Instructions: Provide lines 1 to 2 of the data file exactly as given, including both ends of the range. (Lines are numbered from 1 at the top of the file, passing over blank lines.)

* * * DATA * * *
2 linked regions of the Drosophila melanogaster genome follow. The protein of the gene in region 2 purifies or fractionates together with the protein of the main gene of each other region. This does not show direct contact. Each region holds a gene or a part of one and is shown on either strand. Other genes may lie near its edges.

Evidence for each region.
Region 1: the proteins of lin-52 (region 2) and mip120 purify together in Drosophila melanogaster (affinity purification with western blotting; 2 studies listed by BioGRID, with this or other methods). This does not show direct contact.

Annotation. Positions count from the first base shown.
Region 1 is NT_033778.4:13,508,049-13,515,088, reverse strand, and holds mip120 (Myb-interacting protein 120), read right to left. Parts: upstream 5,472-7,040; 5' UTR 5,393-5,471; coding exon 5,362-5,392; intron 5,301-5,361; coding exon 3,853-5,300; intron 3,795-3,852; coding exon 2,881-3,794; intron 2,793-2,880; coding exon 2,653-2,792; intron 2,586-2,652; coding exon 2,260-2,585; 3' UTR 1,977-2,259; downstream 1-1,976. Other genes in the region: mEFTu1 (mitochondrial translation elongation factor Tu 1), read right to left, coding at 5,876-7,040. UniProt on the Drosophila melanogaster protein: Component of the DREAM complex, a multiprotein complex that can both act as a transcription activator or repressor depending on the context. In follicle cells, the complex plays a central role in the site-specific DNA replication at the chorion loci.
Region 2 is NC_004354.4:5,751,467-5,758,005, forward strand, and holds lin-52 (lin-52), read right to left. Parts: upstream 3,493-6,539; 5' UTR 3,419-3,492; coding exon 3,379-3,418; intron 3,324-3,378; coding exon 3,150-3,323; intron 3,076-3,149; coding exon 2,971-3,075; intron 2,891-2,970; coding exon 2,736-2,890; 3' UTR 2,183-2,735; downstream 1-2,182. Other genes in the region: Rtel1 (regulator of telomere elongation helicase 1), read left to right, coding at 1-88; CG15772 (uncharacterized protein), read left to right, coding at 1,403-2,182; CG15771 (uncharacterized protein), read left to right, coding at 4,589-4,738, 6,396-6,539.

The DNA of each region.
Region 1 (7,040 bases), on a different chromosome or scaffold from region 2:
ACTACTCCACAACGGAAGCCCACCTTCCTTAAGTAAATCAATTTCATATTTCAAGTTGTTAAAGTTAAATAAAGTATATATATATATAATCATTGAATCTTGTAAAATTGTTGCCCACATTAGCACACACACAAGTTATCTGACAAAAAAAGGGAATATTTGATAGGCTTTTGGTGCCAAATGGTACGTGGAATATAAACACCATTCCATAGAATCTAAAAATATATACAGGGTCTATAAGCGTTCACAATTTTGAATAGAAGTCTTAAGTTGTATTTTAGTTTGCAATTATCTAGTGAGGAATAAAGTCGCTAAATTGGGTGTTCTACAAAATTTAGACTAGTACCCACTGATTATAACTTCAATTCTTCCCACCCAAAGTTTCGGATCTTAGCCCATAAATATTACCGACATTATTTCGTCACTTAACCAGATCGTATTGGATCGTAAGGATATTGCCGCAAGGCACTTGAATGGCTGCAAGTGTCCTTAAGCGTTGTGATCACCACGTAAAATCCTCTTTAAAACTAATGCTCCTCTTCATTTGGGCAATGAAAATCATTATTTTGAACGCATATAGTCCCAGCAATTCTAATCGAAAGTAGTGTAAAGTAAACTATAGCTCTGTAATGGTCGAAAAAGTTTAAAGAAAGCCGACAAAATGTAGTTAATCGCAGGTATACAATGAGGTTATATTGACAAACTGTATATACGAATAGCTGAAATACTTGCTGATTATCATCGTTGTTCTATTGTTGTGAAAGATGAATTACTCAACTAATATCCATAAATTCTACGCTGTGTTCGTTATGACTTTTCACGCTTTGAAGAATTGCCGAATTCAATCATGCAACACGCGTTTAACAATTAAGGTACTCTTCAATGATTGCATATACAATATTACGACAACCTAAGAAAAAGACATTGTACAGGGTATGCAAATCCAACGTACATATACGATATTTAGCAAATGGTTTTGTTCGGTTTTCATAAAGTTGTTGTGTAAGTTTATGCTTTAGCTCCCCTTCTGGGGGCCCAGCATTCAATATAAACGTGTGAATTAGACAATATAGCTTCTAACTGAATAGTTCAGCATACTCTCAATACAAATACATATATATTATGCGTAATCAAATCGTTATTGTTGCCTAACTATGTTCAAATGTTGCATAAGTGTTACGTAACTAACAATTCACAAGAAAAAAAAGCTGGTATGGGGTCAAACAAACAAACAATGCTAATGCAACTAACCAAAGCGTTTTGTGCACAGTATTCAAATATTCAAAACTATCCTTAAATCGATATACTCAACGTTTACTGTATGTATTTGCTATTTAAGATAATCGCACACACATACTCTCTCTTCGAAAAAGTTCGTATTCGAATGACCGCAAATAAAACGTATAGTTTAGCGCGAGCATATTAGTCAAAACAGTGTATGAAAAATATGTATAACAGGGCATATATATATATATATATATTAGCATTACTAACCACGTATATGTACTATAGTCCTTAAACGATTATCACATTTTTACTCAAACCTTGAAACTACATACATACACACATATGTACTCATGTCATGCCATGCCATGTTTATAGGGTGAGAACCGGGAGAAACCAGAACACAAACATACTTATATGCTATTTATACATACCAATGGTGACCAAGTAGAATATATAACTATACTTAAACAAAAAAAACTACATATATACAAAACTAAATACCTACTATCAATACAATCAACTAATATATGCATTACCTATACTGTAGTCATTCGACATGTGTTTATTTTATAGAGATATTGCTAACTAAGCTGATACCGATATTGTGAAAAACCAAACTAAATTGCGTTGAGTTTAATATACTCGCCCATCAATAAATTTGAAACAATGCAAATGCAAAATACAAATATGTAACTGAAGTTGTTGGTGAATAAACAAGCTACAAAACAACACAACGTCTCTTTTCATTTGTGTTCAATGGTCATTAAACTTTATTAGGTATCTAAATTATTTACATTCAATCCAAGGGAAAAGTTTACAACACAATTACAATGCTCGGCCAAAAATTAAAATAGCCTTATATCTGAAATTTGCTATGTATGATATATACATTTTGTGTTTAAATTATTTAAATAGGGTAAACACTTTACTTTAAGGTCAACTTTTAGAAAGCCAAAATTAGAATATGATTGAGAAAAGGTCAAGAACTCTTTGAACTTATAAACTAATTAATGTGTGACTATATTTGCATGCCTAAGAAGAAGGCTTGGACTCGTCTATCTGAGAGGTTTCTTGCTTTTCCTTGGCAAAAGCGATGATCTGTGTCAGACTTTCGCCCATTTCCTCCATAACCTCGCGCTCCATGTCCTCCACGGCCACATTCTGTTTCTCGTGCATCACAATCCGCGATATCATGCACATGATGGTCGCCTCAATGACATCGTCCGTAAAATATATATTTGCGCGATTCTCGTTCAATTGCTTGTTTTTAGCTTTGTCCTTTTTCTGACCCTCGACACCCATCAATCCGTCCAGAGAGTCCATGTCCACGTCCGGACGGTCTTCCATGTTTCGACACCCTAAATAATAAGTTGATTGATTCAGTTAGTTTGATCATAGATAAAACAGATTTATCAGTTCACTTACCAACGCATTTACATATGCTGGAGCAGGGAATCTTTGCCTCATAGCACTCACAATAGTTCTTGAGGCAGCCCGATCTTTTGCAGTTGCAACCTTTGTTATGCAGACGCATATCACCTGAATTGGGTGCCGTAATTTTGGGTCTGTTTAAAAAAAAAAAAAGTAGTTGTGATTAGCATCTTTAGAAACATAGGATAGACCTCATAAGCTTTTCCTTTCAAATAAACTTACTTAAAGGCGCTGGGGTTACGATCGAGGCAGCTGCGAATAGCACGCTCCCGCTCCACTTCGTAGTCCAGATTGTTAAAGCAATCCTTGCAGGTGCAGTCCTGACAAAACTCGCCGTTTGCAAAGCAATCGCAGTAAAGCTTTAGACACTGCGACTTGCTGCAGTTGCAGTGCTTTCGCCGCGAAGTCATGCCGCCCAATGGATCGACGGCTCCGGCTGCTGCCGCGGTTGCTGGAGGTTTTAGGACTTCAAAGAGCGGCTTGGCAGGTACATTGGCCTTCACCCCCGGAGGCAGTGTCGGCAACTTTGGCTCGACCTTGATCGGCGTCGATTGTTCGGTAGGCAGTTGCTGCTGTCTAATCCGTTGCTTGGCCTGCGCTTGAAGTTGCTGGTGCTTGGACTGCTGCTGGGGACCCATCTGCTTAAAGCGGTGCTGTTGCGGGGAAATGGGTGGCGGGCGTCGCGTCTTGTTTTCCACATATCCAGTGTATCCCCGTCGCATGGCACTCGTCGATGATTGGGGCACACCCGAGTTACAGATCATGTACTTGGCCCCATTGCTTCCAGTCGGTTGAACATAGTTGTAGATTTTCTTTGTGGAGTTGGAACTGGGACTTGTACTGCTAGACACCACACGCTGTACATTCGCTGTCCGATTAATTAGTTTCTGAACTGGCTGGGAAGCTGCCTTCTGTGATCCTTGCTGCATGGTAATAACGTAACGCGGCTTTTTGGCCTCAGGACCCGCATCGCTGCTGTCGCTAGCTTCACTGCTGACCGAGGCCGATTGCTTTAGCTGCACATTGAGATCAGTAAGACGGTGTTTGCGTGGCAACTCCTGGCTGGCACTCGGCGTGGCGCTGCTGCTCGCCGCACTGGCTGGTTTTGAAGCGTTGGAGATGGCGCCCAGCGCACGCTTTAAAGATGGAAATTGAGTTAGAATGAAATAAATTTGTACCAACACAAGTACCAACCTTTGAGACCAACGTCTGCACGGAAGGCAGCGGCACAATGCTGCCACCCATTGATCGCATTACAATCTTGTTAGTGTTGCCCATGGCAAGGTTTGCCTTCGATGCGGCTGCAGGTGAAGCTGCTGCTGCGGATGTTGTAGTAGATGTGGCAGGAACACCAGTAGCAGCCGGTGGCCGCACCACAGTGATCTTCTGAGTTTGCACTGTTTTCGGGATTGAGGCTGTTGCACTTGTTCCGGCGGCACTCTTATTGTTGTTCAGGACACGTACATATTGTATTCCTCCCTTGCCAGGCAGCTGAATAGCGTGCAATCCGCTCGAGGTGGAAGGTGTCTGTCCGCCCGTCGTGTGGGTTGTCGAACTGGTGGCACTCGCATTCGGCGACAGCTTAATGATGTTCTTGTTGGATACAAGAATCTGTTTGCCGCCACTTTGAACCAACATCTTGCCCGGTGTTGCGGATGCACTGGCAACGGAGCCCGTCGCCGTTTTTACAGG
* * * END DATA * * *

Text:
2 linked regions of the Drosophila melanogaster genome follow. The protein of the gene in region 2 purifies or fractionates together with the protein of the main gene of each other region. This does not show direct contact. Each region holds a gene or a part of one and is shown on either strand. Other genes may lie near its edges.

Evidence for each region.